“I looked at my husband across the couch and heard myself say, ‘I’m tired of blowing it, of sinning the same way over and over again with our kids. Can’t I trade this in for another sin or something?!’
Ever since I can remember, I’ve fallen into what some have called the ‘performance trap,’ setting standards for what it means to be a good friend, a good student, a good wife, a good mom, even a good Christian.
But having young kids exposed my sin again and again. It felt impossible to ‘perform’ in this role, to hit the benchmark I had in my head of what a good, Christian mom should look like. I’d hold it together for awhile, but eventually I’d totally blow it. Feeling terrible, I’d apologize profusely to the kids and try to make it up to them. Then, I’d pull up my proverbial bootstraps and determine to do better next time. But, inevitably, I’d blow it again. And the cycle of sin and shame and ‘trying harder’ would repeat.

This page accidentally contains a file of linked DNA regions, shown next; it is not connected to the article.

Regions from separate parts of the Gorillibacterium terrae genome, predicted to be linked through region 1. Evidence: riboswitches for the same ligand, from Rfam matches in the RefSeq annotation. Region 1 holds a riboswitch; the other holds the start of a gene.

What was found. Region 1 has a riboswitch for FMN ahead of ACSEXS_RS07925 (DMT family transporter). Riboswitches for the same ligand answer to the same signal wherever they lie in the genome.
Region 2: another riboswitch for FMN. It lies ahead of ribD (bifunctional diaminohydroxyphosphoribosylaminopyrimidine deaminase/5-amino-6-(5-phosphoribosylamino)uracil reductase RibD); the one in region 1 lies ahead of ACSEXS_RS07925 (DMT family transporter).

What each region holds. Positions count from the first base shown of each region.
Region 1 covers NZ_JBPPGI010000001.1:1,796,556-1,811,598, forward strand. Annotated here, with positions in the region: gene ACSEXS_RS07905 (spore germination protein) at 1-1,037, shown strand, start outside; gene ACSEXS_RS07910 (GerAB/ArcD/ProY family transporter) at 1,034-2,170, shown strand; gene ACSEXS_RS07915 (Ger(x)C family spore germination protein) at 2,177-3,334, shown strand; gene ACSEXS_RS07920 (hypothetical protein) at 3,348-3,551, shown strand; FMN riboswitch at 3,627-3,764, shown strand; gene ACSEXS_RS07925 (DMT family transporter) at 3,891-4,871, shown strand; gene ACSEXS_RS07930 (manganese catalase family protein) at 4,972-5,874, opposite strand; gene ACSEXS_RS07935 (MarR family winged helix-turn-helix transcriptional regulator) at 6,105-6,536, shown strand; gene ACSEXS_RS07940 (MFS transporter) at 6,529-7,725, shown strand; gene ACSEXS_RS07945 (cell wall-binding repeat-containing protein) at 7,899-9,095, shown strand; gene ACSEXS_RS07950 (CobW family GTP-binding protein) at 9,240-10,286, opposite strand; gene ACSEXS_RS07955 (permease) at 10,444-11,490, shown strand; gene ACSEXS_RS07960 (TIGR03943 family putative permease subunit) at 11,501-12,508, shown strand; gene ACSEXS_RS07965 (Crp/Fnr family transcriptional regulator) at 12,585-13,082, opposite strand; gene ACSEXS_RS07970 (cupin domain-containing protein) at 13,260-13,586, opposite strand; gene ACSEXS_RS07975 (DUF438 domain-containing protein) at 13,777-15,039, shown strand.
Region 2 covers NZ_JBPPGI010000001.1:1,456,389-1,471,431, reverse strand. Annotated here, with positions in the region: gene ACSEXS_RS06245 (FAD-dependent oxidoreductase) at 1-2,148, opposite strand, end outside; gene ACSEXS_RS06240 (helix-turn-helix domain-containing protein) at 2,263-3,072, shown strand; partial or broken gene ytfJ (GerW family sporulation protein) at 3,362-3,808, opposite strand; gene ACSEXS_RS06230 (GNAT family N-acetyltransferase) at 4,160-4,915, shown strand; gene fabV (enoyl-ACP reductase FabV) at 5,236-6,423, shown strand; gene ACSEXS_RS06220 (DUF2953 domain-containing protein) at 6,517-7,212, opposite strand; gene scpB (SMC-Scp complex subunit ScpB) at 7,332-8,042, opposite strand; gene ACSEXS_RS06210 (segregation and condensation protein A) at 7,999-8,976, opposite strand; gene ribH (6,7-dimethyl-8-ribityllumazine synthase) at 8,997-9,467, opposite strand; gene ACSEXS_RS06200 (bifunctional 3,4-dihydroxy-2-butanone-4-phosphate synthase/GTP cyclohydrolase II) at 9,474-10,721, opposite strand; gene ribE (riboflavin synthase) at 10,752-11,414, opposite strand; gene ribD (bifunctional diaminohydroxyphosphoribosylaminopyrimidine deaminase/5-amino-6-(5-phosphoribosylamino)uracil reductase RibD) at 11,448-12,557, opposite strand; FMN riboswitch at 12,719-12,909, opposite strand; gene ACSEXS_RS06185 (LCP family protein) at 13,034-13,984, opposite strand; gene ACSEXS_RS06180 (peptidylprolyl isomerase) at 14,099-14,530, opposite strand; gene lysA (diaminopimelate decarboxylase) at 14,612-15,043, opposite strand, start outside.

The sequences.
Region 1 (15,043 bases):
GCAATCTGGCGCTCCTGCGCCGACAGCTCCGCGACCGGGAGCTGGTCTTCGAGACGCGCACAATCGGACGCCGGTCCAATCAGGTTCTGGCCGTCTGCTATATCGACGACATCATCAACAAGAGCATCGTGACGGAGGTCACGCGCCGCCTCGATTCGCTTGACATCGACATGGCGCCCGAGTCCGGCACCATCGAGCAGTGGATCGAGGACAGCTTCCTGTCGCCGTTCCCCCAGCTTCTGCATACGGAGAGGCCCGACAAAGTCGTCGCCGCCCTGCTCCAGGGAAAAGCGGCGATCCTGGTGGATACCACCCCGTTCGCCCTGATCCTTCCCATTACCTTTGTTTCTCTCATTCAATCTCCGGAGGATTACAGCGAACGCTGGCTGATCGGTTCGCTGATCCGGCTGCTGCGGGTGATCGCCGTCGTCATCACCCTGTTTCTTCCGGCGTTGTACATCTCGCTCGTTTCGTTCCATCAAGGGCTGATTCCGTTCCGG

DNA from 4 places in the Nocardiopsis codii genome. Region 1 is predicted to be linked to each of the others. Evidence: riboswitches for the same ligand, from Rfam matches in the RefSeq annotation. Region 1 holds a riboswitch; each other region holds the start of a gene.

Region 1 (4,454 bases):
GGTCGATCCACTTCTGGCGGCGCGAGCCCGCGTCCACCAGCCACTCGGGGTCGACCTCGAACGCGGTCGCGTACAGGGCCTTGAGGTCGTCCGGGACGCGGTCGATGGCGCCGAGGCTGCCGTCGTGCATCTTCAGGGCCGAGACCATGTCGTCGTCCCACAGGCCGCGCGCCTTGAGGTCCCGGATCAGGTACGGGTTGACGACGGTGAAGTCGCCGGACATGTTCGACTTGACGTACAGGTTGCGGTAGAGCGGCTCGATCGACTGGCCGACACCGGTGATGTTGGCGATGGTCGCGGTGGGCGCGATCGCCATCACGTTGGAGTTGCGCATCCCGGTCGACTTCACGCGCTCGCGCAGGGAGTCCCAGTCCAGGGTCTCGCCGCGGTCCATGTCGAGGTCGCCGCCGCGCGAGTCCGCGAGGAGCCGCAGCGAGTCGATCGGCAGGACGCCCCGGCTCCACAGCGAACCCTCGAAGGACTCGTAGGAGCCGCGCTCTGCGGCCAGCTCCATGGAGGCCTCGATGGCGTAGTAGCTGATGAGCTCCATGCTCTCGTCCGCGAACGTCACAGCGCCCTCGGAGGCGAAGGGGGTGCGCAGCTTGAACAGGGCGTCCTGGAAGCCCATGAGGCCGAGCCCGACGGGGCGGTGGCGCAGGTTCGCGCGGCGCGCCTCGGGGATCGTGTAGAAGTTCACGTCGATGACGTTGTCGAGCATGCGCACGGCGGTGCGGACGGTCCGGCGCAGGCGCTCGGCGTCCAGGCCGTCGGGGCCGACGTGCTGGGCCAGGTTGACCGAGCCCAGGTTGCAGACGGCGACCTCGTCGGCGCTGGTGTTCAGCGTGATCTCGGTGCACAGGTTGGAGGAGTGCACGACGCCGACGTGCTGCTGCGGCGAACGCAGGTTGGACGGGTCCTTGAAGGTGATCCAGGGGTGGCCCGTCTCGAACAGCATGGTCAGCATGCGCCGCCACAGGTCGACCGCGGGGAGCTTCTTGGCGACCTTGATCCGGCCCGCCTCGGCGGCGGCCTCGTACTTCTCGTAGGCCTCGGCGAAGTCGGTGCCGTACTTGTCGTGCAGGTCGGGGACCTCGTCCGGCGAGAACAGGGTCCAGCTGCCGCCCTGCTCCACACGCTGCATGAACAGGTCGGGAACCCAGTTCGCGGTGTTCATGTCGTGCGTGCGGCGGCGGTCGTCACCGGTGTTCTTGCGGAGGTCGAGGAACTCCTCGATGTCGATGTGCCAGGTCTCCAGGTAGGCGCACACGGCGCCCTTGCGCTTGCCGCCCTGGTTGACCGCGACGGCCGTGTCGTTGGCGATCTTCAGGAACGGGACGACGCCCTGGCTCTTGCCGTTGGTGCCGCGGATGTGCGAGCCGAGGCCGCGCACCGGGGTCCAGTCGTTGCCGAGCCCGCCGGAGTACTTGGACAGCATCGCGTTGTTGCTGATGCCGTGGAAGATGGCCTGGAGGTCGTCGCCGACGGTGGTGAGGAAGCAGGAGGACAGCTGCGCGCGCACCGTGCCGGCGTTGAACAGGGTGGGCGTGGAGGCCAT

Sometimes, when I felt really frustrated and defeated, I wanted to give up and declare: “This is just part of my personality, and parenting is so hard!”
But this is not the gospel!
In his mercy, God repeatedly brought me to a point of desperation. God helped me realize that no amount of staring at my sin, or beating myself up, or ‘trying harder; would ever help me hit that standard.
God taught me to fix my eyes on Christ, who already fixed his eyes on me in love.
In Christ, we meet God’s standard.
In Christ, we’re free from the condemning power of sin.
In Christ, we’re free from the enslaving power of sin.
In Christ, we still struggle with the presence of sin.
In Christ, we never outgrow the gospel.
Our journeys in motherhood aren’t over. Though we’re growing, we’ll still blow it. But we can ask our kids for forgiveness and point them not to a perfect mom, but to a perfect Savior.
We can walk in the good work of motherhood in an attitude of worship, resting, and rejoicing in the undeserved friendship of Jesus and point our children to the same.”